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Happy Birthday, Wikipedia!

Happy Birthday Wikipedia! by whatsthediffblog, on Flickr

Every day I come into work begs the question – what would I do without Wikipedia? Ahhhh, the all encompassing, ever changing site turned American institution is celebrating a birthday!

According to the “Wikipedia” entry on Wikipedia, the site began as a fledgling of Nupedia, another encyclopedia project. The precious gems that are Larry Sanger and Jimmy Wales are credited with founding the site on January 10, 2001. It became its own project just 5 days later. The most fantastic part about Wikipedia (if you didn’t already know) is that anyone can edit virtually any entry. It’s a collaboration of any and everyone who cares.

As of December 2007, Wikipedia had approximately 9,250,000 articles on it in 253 languages – quite a feat. It’s also the 8th most visited site in the world and the only one in the top 10 which is a non-profit.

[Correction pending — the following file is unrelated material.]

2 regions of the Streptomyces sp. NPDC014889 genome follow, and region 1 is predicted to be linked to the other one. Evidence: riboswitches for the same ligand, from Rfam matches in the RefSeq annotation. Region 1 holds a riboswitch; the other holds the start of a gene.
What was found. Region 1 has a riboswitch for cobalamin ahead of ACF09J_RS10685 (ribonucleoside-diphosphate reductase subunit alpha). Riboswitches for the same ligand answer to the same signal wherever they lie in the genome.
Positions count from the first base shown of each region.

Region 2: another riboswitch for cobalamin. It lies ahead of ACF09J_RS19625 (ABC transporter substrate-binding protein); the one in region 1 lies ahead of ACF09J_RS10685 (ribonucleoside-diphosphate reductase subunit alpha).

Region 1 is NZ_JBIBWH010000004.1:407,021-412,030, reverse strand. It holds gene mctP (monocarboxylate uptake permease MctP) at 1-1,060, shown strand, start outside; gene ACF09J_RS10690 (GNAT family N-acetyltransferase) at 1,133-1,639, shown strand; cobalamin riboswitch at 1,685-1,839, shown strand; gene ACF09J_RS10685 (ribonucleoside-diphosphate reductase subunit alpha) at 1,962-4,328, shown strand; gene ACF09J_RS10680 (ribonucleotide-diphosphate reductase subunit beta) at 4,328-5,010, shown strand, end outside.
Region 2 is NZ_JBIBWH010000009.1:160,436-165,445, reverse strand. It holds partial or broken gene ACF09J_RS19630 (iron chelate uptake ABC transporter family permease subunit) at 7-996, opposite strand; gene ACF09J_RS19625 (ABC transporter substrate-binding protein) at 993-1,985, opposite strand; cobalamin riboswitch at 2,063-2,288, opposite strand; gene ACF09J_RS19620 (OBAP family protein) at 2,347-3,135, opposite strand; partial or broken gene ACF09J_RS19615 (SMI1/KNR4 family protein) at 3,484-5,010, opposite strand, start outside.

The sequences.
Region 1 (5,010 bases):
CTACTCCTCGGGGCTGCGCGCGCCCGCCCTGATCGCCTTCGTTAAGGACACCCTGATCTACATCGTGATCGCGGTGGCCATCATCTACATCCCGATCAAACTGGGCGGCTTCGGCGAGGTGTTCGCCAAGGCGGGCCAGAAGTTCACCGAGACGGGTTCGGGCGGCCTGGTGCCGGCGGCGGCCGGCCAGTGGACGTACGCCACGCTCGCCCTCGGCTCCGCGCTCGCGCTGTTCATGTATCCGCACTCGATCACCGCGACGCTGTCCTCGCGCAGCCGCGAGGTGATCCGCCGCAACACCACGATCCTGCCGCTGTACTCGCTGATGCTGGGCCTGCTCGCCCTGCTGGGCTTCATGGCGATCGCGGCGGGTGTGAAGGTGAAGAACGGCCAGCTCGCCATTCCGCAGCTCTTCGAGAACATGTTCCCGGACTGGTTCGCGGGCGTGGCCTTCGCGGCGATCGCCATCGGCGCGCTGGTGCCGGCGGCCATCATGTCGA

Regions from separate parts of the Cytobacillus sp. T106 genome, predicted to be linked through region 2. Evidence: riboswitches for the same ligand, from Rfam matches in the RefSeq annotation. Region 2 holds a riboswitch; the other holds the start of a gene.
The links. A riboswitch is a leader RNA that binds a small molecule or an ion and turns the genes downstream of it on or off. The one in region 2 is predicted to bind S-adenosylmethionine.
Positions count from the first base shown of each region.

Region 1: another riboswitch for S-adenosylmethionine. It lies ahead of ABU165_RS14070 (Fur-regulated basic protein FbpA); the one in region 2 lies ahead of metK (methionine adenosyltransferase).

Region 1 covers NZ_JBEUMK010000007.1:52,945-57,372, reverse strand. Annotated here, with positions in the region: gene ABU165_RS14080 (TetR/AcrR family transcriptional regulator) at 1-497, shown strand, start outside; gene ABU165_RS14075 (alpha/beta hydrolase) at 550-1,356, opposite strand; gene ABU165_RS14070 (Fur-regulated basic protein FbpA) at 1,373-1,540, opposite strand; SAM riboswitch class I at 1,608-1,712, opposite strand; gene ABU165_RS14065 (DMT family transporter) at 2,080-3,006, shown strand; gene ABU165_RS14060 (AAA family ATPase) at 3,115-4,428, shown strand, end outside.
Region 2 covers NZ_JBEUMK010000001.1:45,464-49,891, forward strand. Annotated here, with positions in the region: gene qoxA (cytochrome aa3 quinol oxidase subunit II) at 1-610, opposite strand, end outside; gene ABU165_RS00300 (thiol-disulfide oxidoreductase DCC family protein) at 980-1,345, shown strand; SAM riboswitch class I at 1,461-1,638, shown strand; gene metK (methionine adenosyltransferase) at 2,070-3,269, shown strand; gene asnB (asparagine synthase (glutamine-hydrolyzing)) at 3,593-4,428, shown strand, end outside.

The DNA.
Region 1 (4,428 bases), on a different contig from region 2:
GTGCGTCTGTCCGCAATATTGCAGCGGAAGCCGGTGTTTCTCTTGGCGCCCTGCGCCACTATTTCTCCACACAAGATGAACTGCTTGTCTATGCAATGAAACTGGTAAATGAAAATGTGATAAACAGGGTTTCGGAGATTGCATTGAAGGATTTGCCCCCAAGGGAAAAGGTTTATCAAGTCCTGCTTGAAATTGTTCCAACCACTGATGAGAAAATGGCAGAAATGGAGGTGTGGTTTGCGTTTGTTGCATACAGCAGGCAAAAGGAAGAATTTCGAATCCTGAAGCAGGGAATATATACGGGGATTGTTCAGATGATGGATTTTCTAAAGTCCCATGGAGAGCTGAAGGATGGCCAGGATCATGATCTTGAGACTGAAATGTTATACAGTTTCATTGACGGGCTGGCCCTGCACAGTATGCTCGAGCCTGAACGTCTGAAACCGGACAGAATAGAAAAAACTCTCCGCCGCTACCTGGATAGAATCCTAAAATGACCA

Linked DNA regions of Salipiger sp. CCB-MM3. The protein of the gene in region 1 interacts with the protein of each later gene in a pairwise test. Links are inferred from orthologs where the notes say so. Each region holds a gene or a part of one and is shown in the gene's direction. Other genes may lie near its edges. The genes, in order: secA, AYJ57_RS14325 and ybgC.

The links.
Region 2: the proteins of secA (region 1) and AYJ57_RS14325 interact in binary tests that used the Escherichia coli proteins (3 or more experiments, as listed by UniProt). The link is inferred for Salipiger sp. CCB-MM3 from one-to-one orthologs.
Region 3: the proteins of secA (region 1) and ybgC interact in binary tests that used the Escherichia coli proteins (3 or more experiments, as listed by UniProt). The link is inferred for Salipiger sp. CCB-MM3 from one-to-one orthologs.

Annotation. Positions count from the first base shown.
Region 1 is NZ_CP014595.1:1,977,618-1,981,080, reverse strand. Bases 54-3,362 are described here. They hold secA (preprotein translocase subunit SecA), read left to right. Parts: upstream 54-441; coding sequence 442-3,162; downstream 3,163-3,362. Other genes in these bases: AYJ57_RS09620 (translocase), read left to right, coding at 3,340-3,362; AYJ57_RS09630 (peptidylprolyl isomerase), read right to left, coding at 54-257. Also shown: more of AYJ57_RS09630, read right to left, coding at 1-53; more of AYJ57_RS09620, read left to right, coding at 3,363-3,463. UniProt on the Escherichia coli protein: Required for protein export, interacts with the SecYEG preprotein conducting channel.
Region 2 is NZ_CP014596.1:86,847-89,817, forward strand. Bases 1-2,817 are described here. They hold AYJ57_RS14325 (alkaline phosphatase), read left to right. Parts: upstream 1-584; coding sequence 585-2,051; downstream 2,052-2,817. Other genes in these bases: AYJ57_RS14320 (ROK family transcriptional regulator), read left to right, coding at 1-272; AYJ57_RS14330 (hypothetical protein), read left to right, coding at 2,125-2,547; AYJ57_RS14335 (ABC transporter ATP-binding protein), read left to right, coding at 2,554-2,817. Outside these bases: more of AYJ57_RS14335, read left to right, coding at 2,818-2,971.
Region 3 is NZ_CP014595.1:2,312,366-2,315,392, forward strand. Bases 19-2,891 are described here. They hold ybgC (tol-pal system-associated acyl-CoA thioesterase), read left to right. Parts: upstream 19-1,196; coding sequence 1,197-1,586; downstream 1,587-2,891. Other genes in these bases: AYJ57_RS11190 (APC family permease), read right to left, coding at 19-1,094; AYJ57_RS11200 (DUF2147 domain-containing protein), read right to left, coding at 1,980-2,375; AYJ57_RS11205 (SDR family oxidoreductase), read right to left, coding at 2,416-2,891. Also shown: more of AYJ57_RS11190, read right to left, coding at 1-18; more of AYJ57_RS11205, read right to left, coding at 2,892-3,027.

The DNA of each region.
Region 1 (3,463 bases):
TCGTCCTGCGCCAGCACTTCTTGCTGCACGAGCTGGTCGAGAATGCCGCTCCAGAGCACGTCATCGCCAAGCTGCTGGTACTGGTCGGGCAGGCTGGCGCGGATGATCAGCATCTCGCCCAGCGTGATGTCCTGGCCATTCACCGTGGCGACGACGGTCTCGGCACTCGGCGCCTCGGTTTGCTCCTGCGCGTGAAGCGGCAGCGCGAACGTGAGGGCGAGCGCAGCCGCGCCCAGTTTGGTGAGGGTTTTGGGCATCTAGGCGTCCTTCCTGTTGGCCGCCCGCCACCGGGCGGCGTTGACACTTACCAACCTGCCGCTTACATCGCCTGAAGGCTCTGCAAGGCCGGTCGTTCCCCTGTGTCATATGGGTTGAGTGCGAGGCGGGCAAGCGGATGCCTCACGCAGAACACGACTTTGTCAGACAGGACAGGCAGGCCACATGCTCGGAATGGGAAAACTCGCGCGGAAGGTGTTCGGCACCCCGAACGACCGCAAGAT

Because I make learning a priority and won’t let stuff slide until I understand it, Wikipedia has become a necessity for me. Don’t know who someone is? Don’t understand a concept not found in a dictionary? Need a picture of something? Need news? Need a definition? Need current news? Need learning materials? Look it up!!

Wikipedia is hosted under Wikimedia with a bevy of other useful project/sites including:

Commons (media)

Wikiquote (for quotations)

Wikispecies (directory of species)

Wikinews (duh)

Wikibooks

Wikiversity

Wiktionary

Wikisource (free library)

So, if you’ve been living under a rock, go check it out. Seems simple at first, but I guarantee you’ll go back again and again. Happy Birthday, Wikipedia!

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Comments

  1. I think it was the year of wikipedia since they appear everywhere in google searches

    Posted by: משחקים לסלולר | January 10, 2008
  2. I heard a story about Wikipedia on NPR that really seemed world changing:
    According to the story, right now they are focusing on building their wikis in less developed countries as to provide a a reliable source of information to everyone in the world.
    From that point, they hope to use translators to mix the histories for every subject in an effort to take away some of the bias that comes along with learning about wars and occupation.
    I thought that was pretty cool.

    Posted by: Mark | January 11, 2008

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Wednesday, November 22, 2017